This assignment was the most important he had been given since getting accepted into the SXS. His instructions were simple: If the girl showed up, get her. Once they had the girl, they would be able to find the painting. They didn’t even know if the girl was alive. If she was, though, she would eventually visit the grave inside the mausoleum.
He had been hand-picked for this job, and they were depending on him, he had been told. If he was successful, it would be another step in annihilating Jewish Bolshevism and ridding the public of degenerate art. It would also help fund the cause—the rise of the Fourth Reich—something they reminded him of every day. As though he might forget.
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Originally from Carrollton, Illinois, author/agent/publisher Barbara Casey attended the University of North Carolina, N.C. State University, and N.C. Wesleyan College where she received a BA degree, summa cum laude, with a double major in English and history. In 1978 she left her position as Director of Public Relations and Vice President of Development at North Carolina Wesleyan College to write full time and develop her own manuscript evaluation and editorial service. In 1995 she established the Barbara Casey Agency and since that time has represented authors from the United States, Great Britain, Canada, and Japan. In 2014, she became a partner with Strategic Media Books, an independent nonfiction publisher of true crime, where she oversees acquisitions, day-to-day operations, and book production.
Ms. Casey has written over a dozen award-winning books of fiction and nonfiction for both young adults and adults. The awards include the National Association of University Women Literary Award, the Sir Walter Raleigh Literary Award, the Independent Publisher Book Award, the Dana Award for Outstanding Novel, the IP Best Book for Regional Fiction, among others. Two of her nonfiction books have been optioned for major films, one of which is under contract.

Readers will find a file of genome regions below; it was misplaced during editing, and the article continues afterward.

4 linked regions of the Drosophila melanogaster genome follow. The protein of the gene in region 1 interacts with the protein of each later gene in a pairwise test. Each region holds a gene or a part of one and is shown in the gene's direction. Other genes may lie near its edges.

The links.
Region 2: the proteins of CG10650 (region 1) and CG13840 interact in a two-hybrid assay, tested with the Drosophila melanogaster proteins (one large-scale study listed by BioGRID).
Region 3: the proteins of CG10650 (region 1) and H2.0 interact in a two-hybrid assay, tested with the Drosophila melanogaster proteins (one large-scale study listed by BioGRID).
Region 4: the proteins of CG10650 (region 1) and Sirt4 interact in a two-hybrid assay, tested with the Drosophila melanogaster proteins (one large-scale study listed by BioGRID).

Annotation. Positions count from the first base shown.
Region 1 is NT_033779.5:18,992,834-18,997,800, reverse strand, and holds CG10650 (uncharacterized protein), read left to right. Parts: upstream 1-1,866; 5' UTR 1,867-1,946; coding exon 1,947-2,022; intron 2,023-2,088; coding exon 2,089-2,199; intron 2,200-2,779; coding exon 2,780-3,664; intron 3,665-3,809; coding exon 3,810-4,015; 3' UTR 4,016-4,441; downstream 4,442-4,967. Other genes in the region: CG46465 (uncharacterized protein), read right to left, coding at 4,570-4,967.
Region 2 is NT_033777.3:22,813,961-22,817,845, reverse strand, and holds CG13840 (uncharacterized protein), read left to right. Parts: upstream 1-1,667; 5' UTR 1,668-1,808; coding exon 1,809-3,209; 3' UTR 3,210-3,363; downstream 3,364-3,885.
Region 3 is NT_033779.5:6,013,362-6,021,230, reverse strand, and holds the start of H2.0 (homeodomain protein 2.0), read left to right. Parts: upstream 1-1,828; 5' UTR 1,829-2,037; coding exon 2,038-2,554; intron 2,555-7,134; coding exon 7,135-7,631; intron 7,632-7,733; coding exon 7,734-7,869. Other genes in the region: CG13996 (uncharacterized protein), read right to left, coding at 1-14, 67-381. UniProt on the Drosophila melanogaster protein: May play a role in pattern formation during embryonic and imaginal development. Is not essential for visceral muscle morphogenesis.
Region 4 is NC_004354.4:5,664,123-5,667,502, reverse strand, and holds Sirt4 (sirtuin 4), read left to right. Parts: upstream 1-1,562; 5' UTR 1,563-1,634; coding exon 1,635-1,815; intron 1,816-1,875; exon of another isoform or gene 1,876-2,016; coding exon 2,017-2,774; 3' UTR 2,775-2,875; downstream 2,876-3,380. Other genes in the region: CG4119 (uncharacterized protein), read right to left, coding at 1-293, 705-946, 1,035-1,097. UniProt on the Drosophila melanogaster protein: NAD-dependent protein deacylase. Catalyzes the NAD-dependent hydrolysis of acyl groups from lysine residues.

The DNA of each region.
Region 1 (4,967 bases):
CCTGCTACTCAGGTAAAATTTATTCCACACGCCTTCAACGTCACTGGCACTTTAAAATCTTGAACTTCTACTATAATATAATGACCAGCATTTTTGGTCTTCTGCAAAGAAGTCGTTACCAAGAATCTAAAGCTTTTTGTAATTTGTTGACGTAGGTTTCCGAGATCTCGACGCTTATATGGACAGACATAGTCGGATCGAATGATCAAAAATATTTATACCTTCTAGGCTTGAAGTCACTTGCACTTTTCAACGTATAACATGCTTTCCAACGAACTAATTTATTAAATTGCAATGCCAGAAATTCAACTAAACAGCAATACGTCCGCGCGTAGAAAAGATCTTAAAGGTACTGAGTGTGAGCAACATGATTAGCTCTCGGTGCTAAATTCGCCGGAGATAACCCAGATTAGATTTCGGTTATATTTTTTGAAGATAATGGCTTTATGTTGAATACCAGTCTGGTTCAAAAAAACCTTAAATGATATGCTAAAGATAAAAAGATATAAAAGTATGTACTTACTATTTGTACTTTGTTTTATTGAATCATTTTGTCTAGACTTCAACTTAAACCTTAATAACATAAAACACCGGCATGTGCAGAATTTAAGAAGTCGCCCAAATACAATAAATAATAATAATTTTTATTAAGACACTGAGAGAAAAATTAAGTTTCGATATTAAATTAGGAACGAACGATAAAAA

Her award-winning articles, short stories, and poetry for adults have appeared in both national and international publications including the North Carolina Christian Advocate Magazine, The New East Magazine, the Raleigh (N.C.) News and Observer, the Rocky Mount (N.C.) Sunday Telegram, Dog Fancy, ByLine, The Christian Record, Skirt! Magazine, and True Story. A thirty-minute television special which Ms. Casey wrote and coordinated was broadcast on WRAL, Channel 5, in Raleigh, North Carolina. She also received special recognition for her editorial work on the English translations of Albanian children’s stories. Her award-winning science fiction short stories for adults are featured in The Cosmic Unicorn and CrossTime science fiction anthologies. Ms. Casey's essays and other works appear in The Chrysalis Reader, the international literary journal of the Swedenborg Foundation, 221 One-Minute Monologues from Literature (Smith and Kraus Publishers), and A Cup of Comfort (Adams Media Corporation).
Ms. Casey is a former director of BookFest of the Palm Beaches, Florida, where she served as guest author and panelist. She has served as judge for the Pathfinder Literary Awards in Palm Beach and Martin Counties, Florida, and was the Florida Regional Advisor for the Society of Children's Book Writers and Illustrators from 1991 through 2003. In 2018 Ms. Casey received the prestigious Albert Nelson Marquis Lifetime Achievement Award and Top Professional Award for her extensive experience and notable accomplishments in the field of publishing and other areas. She makes her home on the top of a mountain in northwest Georgia with her husband and three cats who adopted her, Homer, Reese and Earl Gray, Reese’s best friend.